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Immigration

Dear Franklin Graham, Please Leave the Ministry

Seriously, sir – it’s time to go. You seem more interested in political ranting than in doing any real ministry. Let’s take your recent rant calling for America to stop allowing Muslim immigrants into the U.S. You said:

FranklinGrahamWe must reform our immigration policies in the United States. We cannot allow Muslim immigrants to come across our borders unchecked while we are fighting this war on terror. If we continue to allow Muslim immigration, we’ll see much more of what happened in Paris—it’s on our doorstep. France and Europe are being overrun by young Muslim men from the Middle East, and they do not know their backgrounds or their motives and intentions. Islam is not a peaceful religion as George W. Bush told us and as President Barack Obama has said—that is just not true. Our president and our politicians in Washington need to wake up before it’s too late. This is not the time to be politically correct. Our nation’s security is at stake. The future of our children and grandchildren is at stake. We should not allow any political or religious group who want to destroy us and our way of life to immigrate to this country. Right now let us continue to pray for the victims and family members of the ‪#‎parisattacks.

I have three major problems with your statement.

First, your statement is about American policy and has nothing to do with ministry. You head the Billy Graham Evangelistic Association. You are not a voice of a conservative political caucus.

Second, you are conflating politics and faith. You give a very harsh political statement about immigration policy and end it with a call to prayer. Are you NOW trying to switch back into the role of spiritual leader? If you want to play politician, leave the ministry. If you want to be a spiritual leader, stop using a ministry platform to push political ideology.

Third, your attitude is explicitly contrary to the Bible. Yup – I’ll say that part again. Your statement is in direct opposition to the attitude of the Bible. The Bible actually has a lot to say about foreigners. For example:

The whole land of Canaan, where you now reside as a foreigner, I will give as an everlasting possession to you and your descendants after you; and I will be their God.” (Genesis 17:8)

“I am a foreigner and stranger among you. Sell me some property for a burial site here so I can bury my dead.” (Genesis 23:4)

The same law applies both to the native-born and to the foreigner residing among you.” (Exodus 12:49)

“Do not mistreat or oppress a foreigner, for you were foreigners in Egypt. (Exodus 22:21)

“Do not oppress a foreigner; you yourselves know how it feels to be foreigners, because you were foreigners in Egypt. (Exodus 23:9)

 “When a stranger sojourns with you in your land, you shall not do him wrong.  You shall treat the stranger who sojourns with you as the native among you, and you shall love him as yourself, for you were strangers in the land of Egypt: I am the Lord your God. (Leviticus 19:33-34)

Thus says the Lord: Do justice and righteousness, and deliver from the hand of the oppressor him who has been robbed. And do no wrong or violence to the resident alien, the fatherless, and the widow, nor shed innocent blood in this place. (Jeremiah 22:3)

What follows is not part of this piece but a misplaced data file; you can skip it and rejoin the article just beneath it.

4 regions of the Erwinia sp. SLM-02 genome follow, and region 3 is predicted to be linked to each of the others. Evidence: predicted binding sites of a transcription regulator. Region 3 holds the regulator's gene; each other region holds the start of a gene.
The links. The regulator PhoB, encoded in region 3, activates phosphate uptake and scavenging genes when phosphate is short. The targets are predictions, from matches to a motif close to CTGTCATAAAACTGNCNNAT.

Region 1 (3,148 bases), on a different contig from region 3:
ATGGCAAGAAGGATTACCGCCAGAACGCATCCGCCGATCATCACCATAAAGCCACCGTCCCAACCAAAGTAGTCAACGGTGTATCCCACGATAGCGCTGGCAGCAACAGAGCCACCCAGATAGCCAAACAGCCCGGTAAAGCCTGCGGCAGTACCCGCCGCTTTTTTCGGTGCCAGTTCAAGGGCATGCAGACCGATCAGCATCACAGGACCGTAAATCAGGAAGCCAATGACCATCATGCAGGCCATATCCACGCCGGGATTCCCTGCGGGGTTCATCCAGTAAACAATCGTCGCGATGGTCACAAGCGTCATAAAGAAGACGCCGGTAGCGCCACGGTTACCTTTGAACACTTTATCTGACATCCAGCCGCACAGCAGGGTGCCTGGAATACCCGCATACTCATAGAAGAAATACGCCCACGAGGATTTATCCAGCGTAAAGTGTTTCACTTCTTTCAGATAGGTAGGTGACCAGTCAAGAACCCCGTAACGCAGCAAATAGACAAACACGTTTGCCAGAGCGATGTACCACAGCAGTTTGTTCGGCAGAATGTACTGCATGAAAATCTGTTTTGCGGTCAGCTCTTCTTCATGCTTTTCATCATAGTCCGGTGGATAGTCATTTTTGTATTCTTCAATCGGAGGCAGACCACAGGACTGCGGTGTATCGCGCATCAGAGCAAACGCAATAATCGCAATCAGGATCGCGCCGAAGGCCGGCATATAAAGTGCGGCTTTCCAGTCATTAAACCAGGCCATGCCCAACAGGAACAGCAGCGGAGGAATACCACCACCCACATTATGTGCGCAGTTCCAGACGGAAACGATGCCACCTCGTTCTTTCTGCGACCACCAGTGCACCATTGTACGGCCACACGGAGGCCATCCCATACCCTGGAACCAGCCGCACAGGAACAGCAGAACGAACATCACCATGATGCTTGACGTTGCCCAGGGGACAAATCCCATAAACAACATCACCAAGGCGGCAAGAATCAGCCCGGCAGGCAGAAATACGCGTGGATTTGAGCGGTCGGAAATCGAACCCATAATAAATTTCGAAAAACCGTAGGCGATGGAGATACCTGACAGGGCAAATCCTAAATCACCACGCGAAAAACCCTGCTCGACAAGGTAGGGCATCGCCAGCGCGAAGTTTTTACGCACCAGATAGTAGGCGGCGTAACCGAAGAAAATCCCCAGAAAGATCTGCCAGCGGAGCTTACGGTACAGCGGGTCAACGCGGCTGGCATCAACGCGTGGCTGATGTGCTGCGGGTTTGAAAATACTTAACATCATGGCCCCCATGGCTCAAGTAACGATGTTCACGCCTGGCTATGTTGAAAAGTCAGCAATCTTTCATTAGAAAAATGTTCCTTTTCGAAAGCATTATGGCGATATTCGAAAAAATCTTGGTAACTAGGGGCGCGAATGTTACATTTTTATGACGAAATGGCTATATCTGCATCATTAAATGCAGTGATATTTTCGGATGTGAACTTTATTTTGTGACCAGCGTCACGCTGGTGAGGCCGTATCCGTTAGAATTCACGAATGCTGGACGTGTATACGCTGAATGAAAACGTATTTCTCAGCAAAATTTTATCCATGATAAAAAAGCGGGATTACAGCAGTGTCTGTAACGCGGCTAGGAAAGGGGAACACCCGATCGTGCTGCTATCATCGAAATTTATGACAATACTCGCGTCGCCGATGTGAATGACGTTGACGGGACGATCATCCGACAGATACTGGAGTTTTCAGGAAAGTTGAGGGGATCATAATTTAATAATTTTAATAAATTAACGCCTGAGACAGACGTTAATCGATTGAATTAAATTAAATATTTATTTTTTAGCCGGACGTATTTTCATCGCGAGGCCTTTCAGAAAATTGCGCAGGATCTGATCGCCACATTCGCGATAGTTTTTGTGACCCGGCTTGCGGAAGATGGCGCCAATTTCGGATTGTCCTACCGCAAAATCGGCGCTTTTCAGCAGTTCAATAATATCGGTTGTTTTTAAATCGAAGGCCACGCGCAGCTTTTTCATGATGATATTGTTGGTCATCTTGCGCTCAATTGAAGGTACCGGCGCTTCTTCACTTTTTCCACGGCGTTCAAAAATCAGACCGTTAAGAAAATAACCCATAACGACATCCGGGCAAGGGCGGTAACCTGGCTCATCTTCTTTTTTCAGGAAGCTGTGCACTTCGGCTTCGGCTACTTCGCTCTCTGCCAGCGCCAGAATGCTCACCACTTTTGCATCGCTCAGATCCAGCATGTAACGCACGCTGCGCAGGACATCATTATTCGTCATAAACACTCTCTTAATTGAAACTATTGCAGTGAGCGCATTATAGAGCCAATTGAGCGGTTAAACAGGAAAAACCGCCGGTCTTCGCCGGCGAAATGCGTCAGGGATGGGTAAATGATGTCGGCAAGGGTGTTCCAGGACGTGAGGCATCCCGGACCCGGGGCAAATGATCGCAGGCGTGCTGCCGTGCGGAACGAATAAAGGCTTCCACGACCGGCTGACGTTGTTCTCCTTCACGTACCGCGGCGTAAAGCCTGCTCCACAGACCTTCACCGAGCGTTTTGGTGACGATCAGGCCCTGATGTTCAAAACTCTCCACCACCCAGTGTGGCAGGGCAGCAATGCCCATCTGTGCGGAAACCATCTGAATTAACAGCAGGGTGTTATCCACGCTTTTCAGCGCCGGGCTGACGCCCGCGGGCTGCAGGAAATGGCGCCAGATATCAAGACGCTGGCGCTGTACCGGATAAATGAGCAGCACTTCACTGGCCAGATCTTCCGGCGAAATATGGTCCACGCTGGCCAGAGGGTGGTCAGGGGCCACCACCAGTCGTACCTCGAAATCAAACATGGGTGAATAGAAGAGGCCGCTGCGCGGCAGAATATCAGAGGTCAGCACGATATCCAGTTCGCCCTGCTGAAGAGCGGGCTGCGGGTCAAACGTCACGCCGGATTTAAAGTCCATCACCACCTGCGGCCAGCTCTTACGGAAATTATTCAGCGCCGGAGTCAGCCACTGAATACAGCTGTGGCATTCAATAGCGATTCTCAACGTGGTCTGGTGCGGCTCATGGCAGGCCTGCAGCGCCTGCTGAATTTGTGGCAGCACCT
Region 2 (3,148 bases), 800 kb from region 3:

You see, God’s people have been foreigners before. We’re supposed to understand what it’s like to be displaced – living in a world that is not our own. Because of our understanding we’re supposed to be sympathetic to the foreigner and alien. But instead of looking to treat them well, you look to treat Muslims with fear and disdain.

God COMMANDS that we treat well the foreigners living among us. I Turkey syrian refugees kurdsknow, I know, you’re technically talking about immigration, not the foreigners who are living among us. But let’s follow your line of reasoning to its conclusion. What about the Muslims who are already within our borders? You would seem to advocate removing all of them, because we can’t possibly know all of their backgrounds, motives, or intentions.

You say, “This is not the time to be politically correct.” You should change that to say, “This is not the time to be biblically correct.” I’d love to see your proposed plan to airports receiving flights from other nations:

Are you a Christian? Welcome to America! Are you a Muslim? Go, home, terrorist!

Your rhetoric is cheap and encourages both fear and animosity towards non-Christians. Please stop the charade and stop claiming to represent Jesus to the world. Run for office.

Leave the ministry.

You’re Breaking the Law But You Want the Church to Protect You?

Breaking the Law

Recently I read an article from MSN about a man who was ordered to be legally deported out of the U.S. back to Mexico. Instead of surrendering himself to the authorities, he took refuge in a church and sought sanctuary. As it stands now the government is not immediately taking action.

For some reason I can’t get Homer Simpson out of my head yelling out, “SANCTUARY! SANCTUARY!” and Reverend Lovejoy muttering to himself, “Why did I ever teach him that word?”

In all seriousness, though, I get that how we deal with illegal immigration is a hot topic for many.

The Bible calls us to treat well the foreigner in our midst. At the same time, I believe that Christians are called to be law abiding citizens (when the law doesn’t conflict with the Bible).